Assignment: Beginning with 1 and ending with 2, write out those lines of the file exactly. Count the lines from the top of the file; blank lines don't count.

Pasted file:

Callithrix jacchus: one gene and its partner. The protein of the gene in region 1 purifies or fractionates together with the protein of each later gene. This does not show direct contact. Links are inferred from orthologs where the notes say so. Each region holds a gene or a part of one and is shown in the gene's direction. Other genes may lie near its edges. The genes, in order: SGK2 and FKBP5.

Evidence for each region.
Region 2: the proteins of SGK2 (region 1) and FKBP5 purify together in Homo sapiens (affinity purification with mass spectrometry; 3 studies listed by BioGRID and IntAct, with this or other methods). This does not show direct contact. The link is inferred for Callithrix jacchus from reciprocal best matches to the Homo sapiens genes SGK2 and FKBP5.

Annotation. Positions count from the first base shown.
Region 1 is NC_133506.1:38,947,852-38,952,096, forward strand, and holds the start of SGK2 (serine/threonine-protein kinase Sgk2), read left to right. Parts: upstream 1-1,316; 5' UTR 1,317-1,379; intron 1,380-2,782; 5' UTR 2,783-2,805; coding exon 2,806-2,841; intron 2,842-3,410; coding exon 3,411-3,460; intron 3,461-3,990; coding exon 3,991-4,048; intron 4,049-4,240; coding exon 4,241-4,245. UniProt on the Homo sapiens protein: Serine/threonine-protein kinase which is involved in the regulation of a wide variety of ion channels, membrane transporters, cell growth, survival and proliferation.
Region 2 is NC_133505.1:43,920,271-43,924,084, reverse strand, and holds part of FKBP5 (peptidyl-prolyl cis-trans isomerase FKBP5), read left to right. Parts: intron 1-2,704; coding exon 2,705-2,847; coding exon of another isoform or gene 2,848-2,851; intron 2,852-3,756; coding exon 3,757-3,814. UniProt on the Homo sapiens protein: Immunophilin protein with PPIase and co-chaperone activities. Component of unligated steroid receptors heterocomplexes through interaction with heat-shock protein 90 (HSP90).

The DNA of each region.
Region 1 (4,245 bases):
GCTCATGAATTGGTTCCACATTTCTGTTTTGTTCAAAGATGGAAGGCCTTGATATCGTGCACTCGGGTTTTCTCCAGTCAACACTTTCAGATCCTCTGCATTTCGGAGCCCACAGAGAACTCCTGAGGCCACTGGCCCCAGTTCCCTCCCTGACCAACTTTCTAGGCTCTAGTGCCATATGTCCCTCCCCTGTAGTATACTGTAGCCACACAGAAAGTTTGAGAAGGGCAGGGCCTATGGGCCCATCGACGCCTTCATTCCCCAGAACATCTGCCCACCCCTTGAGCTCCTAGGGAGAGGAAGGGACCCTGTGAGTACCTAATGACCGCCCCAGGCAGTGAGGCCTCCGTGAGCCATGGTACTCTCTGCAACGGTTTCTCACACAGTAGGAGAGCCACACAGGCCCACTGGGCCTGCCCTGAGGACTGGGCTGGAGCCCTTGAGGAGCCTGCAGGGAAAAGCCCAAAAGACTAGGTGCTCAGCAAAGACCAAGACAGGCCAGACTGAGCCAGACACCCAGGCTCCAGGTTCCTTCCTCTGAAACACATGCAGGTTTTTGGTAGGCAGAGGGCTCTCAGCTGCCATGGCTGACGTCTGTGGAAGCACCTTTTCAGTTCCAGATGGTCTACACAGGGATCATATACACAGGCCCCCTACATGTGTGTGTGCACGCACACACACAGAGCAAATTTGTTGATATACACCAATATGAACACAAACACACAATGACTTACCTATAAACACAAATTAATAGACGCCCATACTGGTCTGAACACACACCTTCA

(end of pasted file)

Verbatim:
Callithrix jacchus: one gene and its partner. The protein of the gene in region 1 purifies or fractionates together with the protein of each later gene. This does not show direct contact. Links are inferred from orthologs where the notes say so. Each region holds a gene or a part of one and is shown in the gene's direction. Other genes may lie near its edges. The genes, in order: SGK2 and FKBP5.

Evidence for each region.